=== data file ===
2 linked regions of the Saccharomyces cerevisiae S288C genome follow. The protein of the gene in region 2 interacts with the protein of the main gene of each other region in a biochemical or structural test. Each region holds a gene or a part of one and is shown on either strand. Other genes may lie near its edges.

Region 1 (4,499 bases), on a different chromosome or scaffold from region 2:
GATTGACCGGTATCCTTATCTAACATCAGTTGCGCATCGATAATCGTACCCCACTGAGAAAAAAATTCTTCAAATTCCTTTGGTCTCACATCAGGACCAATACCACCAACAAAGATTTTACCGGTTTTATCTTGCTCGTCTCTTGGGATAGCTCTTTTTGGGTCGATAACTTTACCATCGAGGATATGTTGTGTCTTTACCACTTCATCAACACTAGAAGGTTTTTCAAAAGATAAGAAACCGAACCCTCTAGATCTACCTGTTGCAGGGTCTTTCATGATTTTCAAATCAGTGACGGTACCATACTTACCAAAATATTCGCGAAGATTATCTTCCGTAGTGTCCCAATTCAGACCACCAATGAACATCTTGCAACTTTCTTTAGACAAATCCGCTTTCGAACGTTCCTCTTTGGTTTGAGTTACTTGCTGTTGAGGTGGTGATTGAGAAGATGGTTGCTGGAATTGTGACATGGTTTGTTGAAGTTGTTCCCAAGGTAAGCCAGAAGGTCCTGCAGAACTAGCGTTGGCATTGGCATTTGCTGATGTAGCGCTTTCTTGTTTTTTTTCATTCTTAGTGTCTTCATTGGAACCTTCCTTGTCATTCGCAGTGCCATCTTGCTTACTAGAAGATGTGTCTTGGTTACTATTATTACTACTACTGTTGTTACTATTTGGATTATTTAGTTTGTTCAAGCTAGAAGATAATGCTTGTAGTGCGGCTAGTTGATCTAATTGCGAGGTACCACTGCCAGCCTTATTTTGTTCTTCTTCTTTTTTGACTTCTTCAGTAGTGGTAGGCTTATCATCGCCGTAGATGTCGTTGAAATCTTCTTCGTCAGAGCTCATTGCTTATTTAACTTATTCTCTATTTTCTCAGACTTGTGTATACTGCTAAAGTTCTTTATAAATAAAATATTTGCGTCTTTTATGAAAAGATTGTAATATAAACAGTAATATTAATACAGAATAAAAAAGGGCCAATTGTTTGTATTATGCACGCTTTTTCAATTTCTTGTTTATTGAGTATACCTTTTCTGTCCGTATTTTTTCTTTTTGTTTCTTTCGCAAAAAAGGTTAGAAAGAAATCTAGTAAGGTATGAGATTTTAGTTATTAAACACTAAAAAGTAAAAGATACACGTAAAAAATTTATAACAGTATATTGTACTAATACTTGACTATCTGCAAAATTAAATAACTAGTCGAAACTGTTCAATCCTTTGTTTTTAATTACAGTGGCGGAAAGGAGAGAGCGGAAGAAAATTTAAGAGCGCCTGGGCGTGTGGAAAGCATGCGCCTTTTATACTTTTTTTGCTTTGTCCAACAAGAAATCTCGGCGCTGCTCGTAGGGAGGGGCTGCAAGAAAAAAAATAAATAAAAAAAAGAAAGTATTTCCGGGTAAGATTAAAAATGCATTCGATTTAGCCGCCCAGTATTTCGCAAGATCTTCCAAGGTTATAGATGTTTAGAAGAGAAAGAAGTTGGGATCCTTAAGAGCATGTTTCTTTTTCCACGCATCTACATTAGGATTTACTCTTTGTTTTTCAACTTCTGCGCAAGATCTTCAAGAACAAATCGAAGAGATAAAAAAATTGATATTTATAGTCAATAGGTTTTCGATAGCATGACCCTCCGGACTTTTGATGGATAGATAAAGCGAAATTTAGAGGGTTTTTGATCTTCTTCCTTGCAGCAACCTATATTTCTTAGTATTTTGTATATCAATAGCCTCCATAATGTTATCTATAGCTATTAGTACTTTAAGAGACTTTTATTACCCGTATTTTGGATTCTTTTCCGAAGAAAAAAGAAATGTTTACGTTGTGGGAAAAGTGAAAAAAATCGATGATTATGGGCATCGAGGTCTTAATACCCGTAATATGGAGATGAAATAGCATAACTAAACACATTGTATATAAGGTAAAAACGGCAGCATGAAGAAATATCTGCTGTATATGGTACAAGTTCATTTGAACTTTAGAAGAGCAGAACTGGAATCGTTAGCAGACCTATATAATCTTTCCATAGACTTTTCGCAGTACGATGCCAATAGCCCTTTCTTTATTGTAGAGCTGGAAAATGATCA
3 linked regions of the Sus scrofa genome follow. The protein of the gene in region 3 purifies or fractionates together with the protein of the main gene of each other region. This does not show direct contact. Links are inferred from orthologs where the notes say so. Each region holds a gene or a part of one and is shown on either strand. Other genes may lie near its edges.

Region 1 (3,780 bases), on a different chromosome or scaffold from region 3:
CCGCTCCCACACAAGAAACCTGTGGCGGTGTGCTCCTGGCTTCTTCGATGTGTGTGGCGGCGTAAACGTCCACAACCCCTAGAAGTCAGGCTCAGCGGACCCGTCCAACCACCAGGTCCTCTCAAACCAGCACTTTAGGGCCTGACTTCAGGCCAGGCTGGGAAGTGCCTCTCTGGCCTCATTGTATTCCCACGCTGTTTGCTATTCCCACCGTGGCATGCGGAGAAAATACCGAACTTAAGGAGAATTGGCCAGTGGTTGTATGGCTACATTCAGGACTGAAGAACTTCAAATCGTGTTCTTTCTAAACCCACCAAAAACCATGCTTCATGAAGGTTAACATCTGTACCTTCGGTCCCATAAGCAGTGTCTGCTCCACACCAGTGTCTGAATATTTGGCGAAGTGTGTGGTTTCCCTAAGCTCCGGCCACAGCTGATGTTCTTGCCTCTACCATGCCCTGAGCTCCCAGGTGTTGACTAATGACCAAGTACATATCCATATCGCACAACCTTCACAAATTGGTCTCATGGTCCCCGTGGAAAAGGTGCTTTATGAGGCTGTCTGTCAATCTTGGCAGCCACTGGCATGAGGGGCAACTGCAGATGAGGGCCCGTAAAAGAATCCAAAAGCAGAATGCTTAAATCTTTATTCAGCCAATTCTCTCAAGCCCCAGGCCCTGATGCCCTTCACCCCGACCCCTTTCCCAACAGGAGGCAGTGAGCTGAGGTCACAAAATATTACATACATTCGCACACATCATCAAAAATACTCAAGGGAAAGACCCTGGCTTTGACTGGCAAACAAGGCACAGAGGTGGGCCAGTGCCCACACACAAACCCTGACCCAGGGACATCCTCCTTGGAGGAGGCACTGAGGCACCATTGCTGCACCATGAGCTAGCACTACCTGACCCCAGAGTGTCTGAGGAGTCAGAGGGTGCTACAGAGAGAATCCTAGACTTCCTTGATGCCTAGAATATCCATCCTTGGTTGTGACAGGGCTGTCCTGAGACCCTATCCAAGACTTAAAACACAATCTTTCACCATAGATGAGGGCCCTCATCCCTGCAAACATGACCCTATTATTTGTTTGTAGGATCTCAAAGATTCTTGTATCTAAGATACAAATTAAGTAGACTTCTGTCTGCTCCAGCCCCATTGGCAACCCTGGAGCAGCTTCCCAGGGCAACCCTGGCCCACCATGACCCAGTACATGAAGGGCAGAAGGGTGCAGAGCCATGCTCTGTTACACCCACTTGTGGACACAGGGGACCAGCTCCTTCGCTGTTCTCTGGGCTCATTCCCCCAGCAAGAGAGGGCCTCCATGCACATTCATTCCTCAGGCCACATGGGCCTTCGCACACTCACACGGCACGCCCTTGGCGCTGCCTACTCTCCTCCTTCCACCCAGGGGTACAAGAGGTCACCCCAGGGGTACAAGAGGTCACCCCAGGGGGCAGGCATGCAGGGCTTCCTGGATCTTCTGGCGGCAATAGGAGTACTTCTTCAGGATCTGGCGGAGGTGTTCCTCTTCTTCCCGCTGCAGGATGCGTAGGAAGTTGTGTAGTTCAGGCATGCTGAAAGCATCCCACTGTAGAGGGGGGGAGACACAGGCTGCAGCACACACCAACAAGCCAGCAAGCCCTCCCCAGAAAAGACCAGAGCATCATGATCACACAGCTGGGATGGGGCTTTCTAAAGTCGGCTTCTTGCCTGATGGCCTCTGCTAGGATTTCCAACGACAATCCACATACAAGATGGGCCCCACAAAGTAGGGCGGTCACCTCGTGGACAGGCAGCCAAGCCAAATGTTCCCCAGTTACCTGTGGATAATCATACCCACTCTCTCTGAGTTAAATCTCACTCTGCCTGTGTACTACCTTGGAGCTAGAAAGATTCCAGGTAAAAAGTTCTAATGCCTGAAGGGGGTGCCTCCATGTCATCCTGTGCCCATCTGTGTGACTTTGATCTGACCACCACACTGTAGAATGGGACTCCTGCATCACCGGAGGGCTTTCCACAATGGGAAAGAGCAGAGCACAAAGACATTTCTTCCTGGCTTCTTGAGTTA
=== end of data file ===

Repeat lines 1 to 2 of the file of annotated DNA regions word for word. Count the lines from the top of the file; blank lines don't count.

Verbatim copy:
2 linked regions of the Saccharomyces cerevisiae S288C genome follow. The protein of the gene in region 2 interacts with the protein of the main gene of each other region in a biochemical or structural test. Each region holds a gene or a part of one and is shown on either strand. Other genes may lie near its edges.

Region 1 (4,499 bases), on a different chromosome or scaffold from region 2: